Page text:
Success – noisy tappets but a working motor!

So now I just tighten up the rattlers until they stop rattling and give them quarter of turn more for luck!
That works a treat and we are back on the road!

I am exhausted and a lot wiser about workshop safety!

Breakdown on the road

The second upset for the week was the failure of the distributor cap to stay in one piece!

I had a trailer of prunings to take to the tip and after spending a couple of hours on the chainsaw I was looking forward to the cruise up the coast to the tip.
Just before the turn off I felt a little hesitation in the way the car was accelerating just put it down to a bumpy road. However, as I turned the corner into the tip the engine cut out!
Two lanes of fast traffic bearing down on me and I have no power and just a little rolling force left in the car and trailer! I just clear the two lanes before the cars are on top of me – I hit the gearbox into neutral and try to restart the engine – thinking it had stalled!

Several cranks of the engine told me that there was no spark – it was an electrical problem. I pop the bonnet and look for obvious loose wires – none! I lift the dizzy cap off – look inside – the carbon centre pin is gone – no way this engine is going to fire up. Question is where is the pin?

Now this tip is a very busy centre and before long I have a 20tonne truck up behind me trying to get around the car and trailer – he manages it but I can see that this is not a good place to be broken down!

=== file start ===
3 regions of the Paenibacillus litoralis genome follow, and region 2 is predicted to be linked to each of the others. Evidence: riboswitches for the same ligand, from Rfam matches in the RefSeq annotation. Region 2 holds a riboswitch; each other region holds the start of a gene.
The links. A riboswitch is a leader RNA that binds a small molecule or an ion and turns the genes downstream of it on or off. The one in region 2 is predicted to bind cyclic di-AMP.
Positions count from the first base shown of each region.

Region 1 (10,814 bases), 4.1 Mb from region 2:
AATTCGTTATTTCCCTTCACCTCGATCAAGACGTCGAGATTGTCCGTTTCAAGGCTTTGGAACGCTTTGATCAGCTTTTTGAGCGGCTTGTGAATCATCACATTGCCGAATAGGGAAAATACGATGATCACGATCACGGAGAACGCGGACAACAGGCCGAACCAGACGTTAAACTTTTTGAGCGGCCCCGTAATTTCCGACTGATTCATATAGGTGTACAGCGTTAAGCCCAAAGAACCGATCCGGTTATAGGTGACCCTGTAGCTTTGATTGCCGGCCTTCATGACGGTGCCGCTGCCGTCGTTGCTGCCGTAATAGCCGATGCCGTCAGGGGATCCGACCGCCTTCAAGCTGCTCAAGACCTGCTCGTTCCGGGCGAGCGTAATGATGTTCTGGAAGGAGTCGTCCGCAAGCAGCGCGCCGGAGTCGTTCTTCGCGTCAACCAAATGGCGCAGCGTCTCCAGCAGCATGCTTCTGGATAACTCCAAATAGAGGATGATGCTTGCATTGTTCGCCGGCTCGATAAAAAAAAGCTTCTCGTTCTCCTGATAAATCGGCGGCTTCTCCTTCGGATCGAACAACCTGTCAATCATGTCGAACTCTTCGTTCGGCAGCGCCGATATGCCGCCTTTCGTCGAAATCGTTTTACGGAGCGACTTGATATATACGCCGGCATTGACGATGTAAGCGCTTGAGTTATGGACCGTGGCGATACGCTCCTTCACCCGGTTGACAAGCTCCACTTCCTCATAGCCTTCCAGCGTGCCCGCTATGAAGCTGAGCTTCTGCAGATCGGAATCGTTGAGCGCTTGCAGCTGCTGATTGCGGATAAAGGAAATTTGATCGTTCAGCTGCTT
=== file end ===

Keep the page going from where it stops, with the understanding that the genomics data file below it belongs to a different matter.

I quickly remove the trailer and push it up onto the bike path and then roll the car back up and onto the road verge.

Nothing for it I need the RAC and a flat-top to take me home. I also need someone to take the trailer home as well – otherwise you pay extra for the trailer to put on the truck. I ring Jess and get her to come and help me sort the trailer.
I call the RAC and they will be 90minutes – seems everybody chose today to have break down!

Jess arrives after about 20 minutes and we take the trailer into the tip and empty the prunings – well we have plenty of time before the truck arrives so may as well use the time wisely. Jess then takes the trailer home to my place and waits for me to arrive in the truck. Well she cannot really take off the trailer – she is 8 months pregnant!
The RAC guy tells me later that he drove pass on another job as we were putting the trailer on Jess’s car! The office dispatcher did not quite get to him with our pickup and he went to Malaga first and then back to Joondalup and then to us.

Radiator Pops its Top

Well I finally get home and roll the car down the drive and park her for the night – tomorrow I will get the new dizzy top and get the car started.

Saturday arrives and I drive up to the auto shop to collect my parts at 8am. I get home and start fitting the dizzy and I see that the radiator has sprung a leak and water is all over the floor! That’s it – a new radiator and some serious repairs to the cooling system next week!

I hope you had a better week on the road then the Petrolhead this week!

Take care and safe cruising!
The Petrolhead!

P.s. RAC breakdown is worth every dollar you pay!